Colonic mucosal injury of mild to moderate severity was induced in C57BL/6 male mice (18–20 g; n = 38) by giving the animals 3% dextran sodium sulfate (DSS) (wt/vol) dissolved in tap water to drink ad libitum for 4 days.1 AMP peptide (25 mg/kg body weight) or the vehicle (PBS) was administered intraperitoneally daily for 5 days before animals were given DSS, and continued thereafter. Occurrence of colitis was monitored by detection of blood in the stool using hemoccult strips. Body weight was measured to look for a systemic effect of treatment with AMP peptide during the development of mucosal barrier injury and thereafter. As the development of DSS colitis is known to result in shortening of the colon in mice, colon length was measured after the animals were sacrificed during the 3-day period after stopping DSS administration. Histological examination of the colon was performed on days 3 or 4 of DSS administration or the next day when DSS was discontinued and water was given. The colon was removed, “swiss rolls” were prepared, and tissue was fixed, stained, and examined in a blinded fashion by a GI pathologist. Mucosal erosions were scored as a percent of total colon length and were compared in mice treated with AMP peptide or vehicle. These studies were approved by the University of Chicago Animal Care and Use Committee.
Data were analyzed with Minitab software (State College, PA). Groups were compared by two-tailed t-test, or analysis of variance (ANOVA) when more than two groups were compared. P ≤ 0.05 was considered significant. Values are means ± SE.
AMP Peptide Activates p38 MAP Kinase and Induces Phosphorylation of hsp25
The p38 MAP kinase-mediated activation of hsp25 is known to stabilize the actin microfilament network and speed its recovery after injury in diverse types of cells.20–23 The effect of AMP peptide on activation of p38 MAPK was evaluated by immunoblotting analysis in confluent monolayers of IEC-18 cells after exposure to the peptide (8 μg/mL) for up to 2 hours. Figure 2A (top panel) revealed that AMP peptide increased phospho-active p38 at 30 minutes, with no remarkable change in total p38 MAPK (bottom panel). An immunoblotting assay using a specific anti-phospho-hsp25 antibody showed that AMP peptide stimulated phosphorylation of hsp25 at 30 minutes as well (Fig. 2B), which was inhibited by a specific p38 MAPK inhibitor, SB202190 (20 μM), suggesting that activation of p38 MAPK is required for hsp25 phosphorylation (Fig. 2C). The effect of AMP peptide on subcellular localization of phospho-hsp25 and its association with actin was studied in C2 cells subjected to low-calcium medium to disrupt TJs. Cells were treated with vehicle or AMP peptide (8 μg/mL) for 1 hour before exposure to low-calcium (3 μM) DMEM. Phospho-hsp25 and actin were then visualized after staining. Treatment with AMP peptide stimulated phosphorylation of hsp25 (red) and the colocalization of phospho-hsp25 with actin (green), as shown by the yellow merged image on confocal microscopy (Fig. 2D).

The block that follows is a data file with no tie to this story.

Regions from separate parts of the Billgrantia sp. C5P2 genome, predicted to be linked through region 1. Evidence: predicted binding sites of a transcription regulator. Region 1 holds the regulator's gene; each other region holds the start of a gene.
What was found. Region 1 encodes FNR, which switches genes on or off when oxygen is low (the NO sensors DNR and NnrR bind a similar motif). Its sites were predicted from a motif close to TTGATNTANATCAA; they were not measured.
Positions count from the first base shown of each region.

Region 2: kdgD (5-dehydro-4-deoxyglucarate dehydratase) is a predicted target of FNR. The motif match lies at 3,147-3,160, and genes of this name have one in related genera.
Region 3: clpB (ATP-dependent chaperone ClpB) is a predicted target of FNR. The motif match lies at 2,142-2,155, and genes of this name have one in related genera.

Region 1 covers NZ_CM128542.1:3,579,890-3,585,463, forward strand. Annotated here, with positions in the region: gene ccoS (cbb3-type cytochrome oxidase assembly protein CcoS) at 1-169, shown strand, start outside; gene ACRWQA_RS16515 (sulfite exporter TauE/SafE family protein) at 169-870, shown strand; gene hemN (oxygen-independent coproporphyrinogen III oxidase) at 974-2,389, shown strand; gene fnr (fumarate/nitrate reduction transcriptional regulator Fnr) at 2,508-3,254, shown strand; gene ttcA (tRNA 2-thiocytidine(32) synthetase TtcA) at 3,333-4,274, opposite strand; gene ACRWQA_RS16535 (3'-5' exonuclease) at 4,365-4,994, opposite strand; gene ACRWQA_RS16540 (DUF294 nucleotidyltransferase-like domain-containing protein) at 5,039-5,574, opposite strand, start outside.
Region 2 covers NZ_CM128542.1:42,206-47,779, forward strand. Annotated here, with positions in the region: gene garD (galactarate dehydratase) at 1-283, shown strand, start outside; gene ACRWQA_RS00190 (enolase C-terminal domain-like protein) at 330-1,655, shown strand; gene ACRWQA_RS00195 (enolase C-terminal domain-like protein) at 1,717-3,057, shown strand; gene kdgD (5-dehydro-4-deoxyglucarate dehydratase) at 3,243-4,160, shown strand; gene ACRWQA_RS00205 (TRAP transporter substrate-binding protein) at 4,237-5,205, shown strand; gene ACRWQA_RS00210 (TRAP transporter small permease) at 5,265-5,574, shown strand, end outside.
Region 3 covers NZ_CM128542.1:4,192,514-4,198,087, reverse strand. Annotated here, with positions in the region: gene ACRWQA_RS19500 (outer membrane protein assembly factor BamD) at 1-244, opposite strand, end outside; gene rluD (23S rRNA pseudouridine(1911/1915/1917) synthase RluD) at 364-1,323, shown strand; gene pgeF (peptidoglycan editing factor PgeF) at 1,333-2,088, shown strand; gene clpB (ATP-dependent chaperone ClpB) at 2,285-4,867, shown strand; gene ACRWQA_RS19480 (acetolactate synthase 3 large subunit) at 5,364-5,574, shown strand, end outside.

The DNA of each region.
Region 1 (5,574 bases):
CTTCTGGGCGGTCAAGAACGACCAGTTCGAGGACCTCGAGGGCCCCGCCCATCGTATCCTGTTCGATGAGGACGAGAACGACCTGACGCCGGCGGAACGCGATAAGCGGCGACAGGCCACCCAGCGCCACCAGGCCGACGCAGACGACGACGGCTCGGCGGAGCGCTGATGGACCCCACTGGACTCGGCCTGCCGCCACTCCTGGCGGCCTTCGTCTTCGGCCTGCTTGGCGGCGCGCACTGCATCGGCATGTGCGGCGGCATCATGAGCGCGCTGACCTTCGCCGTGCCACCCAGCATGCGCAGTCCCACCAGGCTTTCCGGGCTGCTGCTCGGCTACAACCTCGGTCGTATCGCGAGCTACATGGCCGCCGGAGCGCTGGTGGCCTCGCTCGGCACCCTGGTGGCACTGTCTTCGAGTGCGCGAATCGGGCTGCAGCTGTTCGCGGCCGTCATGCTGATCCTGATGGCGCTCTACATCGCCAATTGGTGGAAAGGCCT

In another experiment, participation of the p38 MAPK pathway in AMP peptide-mediated protection of barrier function was investigated in oxidant-injured monolayer cultures of C2 cells. Exposure to monochloramine (0.3 mM) reduced TER by 40% at 90 minutes, whereas pretreatment with AMP peptide decreased TER by 10% (data not shown). However, in the presence of the p38 inhibitor SB202190 (20 μM), the protective effect of AMP peptide was abolished, although SB202190 alone had no effect on TER. These observations also suggest that the p38 MAPK/phospho-hsp25 actin pathway participates in AMP peptide-mediated barrier protection.
AMP Peptide Preserves Perijunctional Actin and ZO-1
AMP peptide has been shown to inhibit loss of occludin and ZO-1 in C2 cell monolayers following oxidant- and DSS-mediated injury.1 Here we sought to determine if pretreatment with AMP peptide (18 hours) could protect against the rapid loss of actin and ZO-1 in C2 cells exposed to low-calcium stress. Incubation of C2 cells in low-calcium (3 μM) DMEM for 30 minutes caused a marked loss of structural integrity of perijunctional actin (Fig. 3A, center panel) and ZO-1 (Fig. 3B, center panel). The presence of AMP peptide remarkably ameliorated the adverse effects of low-calcium stress and largely maintained actin and ZO-1. Exposure to low-calcium medium (3 μM, control) caused a decrease in the TER of C2 cell monolayers by ≈95% after 1 hour. When calcium concentration was raised to ≈18 μM (vehicle), the decline in TER was halted for 3 hours. During the next 3 hours, however, TER fell progressively toward the low value of cells treated with vehicle. In contrast, cells exposed to AMP peptide exhibited a persistent rise in TER. These findings suggest that both barrier structure (Fig. 3A,B) and function (Fig. 3C) are protected by AMP peptide.